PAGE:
The latest Windows 10 Insider Preview build doesn't add much in the way of features—it's mostly just bug fixes—but one small new feature has been spotted, and it could be contentious. Vitor Mikaelson noticed that the latest build lets you restrict the installation of applications built using the Win32 API.
  • Router assimilated into the Borg, sends 3TB in 24 hours
    "Well, f**k." Harsh language was appropriate under the circumstances. My router had just been hacked. Setting up a reliable home network has always been a challenge for me. I live in a cramped three-story house, and I don't like running cables. So my router's position is determined by the fiber modem in a corner on the bottom floor. Not long after we moved in, I realized that our old Airport Extreme was not delivering much signal to the attic, where two game-obsessed occupants fought for bandwidth. I tried all sorts of things. I extended the network. I used Ethernet-over-powerline connectors to deliver network access. I made a mystic circle and danced naked under the full moon. We lost neighbors, but we didn't gain a signal.
  • Purism's Librem 13 Coreboot Port Now "100%" Complete
    According to Purism's Youness Alaoui, their Coreboot port to the Librem 13 v1 laptop is now considered complete. The Librem 13 was long talked about having Coreboot over a proprietary BIOS while the initial models still had shipped with the conventional BIOS. Finally in 2017, they have now Coreboot at what they consider to be 100% complete for this Linux-friendly laptop.
  • The Librem 13 v1 coreboot port is now complete
    Here are the news you’ve been waiting for: the coreboot port for the Librem 13 v1 is 100% done! I fixed all of the remaining issues, it is now fully working and is stable, ready for others to enjoy. I fixed the instability problem with the M.2 SATA port, finished running all the tests to ensure coreboot is working correctly, fixed the headphone jack that was not working, made the boot prettier, and started investigating the Intel Management Engine issue.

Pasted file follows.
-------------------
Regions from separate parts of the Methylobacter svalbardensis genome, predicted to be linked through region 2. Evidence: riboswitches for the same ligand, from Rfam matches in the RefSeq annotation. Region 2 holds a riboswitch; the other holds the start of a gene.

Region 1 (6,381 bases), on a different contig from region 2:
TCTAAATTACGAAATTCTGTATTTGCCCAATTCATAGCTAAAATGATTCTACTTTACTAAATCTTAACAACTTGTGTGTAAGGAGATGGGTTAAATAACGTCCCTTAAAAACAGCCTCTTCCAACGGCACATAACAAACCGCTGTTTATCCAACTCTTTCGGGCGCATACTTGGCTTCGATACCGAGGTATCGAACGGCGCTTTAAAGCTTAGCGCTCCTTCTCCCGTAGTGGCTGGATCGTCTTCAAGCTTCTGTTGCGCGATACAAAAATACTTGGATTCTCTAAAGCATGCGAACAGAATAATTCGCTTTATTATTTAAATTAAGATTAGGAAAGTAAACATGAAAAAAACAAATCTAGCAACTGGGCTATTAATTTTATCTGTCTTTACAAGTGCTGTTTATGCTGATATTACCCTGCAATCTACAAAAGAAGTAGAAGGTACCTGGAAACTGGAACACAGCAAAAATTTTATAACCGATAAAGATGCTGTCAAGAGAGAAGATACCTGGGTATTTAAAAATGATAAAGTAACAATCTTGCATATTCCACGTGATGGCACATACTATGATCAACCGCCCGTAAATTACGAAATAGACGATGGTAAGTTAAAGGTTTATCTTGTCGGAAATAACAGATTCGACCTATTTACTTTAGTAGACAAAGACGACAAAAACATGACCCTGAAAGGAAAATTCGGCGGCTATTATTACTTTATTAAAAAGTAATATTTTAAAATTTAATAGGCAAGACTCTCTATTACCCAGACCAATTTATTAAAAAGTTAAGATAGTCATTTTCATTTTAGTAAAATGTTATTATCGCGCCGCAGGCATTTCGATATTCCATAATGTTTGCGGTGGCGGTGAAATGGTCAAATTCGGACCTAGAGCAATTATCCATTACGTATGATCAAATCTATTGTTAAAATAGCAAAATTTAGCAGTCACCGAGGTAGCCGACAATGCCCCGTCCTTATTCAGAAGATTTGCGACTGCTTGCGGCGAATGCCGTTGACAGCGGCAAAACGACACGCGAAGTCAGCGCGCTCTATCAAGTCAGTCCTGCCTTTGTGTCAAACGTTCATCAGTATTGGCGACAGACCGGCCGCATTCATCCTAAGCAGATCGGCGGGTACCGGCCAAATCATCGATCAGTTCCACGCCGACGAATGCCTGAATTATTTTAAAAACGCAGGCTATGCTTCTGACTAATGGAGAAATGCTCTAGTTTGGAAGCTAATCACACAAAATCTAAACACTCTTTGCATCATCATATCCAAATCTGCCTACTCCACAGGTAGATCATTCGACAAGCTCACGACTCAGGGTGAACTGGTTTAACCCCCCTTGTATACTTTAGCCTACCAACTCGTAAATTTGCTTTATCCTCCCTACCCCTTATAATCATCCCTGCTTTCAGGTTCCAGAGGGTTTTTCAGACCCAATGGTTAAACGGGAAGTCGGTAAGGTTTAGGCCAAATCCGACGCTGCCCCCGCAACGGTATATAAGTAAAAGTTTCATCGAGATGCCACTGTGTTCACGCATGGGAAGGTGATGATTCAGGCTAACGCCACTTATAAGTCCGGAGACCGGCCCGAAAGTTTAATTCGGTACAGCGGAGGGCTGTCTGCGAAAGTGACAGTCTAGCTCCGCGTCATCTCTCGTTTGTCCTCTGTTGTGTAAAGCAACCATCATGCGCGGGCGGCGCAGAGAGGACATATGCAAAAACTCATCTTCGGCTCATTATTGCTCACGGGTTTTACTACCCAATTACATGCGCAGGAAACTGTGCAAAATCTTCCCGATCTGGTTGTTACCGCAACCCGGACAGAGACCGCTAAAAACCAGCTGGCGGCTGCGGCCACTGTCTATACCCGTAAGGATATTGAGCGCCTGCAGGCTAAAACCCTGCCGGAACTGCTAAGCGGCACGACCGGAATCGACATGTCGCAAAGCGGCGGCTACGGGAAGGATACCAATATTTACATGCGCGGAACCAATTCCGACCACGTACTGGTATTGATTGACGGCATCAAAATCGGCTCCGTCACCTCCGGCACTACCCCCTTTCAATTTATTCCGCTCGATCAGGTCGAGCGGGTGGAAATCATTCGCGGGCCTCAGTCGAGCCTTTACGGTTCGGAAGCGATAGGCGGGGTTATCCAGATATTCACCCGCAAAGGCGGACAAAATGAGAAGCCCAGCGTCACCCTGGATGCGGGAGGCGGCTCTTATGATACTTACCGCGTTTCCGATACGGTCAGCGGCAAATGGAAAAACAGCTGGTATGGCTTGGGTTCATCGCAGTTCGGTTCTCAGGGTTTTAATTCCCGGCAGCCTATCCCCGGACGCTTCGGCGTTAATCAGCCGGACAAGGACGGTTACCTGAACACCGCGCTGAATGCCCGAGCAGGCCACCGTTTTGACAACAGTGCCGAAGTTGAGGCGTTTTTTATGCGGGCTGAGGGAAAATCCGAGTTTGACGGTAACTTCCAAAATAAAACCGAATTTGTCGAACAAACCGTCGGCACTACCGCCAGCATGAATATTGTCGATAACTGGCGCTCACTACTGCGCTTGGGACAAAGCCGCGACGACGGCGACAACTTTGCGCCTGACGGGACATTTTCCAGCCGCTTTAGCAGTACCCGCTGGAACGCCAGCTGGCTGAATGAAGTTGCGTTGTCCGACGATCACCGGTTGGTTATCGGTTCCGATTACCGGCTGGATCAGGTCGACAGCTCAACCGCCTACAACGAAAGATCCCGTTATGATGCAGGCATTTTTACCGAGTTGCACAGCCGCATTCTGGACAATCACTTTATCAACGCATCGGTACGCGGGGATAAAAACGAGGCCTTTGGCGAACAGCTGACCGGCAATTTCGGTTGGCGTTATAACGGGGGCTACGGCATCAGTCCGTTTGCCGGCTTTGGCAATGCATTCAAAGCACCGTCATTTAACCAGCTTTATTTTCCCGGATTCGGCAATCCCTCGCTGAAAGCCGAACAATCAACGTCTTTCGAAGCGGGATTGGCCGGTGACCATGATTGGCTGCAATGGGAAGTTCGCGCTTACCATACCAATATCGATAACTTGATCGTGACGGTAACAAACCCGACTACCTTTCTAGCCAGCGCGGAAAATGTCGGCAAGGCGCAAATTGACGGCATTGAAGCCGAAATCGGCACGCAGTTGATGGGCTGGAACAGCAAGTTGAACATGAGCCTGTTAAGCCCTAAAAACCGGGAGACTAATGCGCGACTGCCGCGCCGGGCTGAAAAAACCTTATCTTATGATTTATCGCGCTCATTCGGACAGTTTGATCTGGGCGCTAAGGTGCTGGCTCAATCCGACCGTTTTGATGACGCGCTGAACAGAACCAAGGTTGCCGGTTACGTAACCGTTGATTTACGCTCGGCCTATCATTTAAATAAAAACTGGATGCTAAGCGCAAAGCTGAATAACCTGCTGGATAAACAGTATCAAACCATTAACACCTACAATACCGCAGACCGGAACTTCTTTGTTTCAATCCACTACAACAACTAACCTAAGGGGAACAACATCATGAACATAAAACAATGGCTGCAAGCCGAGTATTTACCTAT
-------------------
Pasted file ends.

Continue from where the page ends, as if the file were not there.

• Linux Update Fixes 11-Year-Old Flaw
    Andrey Konovalov, a security researcher at Google, found a use-after-free hole within Linux, CSO Online reported. This particular flaw is of interest because it appears to be situational. It only showed up in kernels built with a certain configuration option — CONFIG_IP_DCCP — enabled.

Kerala saves Rs 300 cr as schools switch to open software

The Kerala government has made a saving of Rs 300 crore through introduction and adoption of Free & Open Source Software (FOSS) in the school education sector, said a state government official on Sunday. IT became a compulsory subject in Kerala schools from 2003, but it was in 2005 only that FOSS was introduced in a phased manner and started to replace proprietary software. The decision made by the curriculum committee to implement it in the higher secondary sector has also been completed now. Read more

Tired of Windows and MAC computer systems? Linux may now be ready for prime time

Are you a bit tired of the same old options of salt and pepper, meaning having to choose only between the venerable Windows and MAC computer operating systems? Looking to branch out a bit, maybe take a walk on the wild side, learn some new things and save money? If so, the Linux operating system, which has been around for a long time and is used and loved by many hard-core techies and developers, may now be ready for prime time with the masses. Read more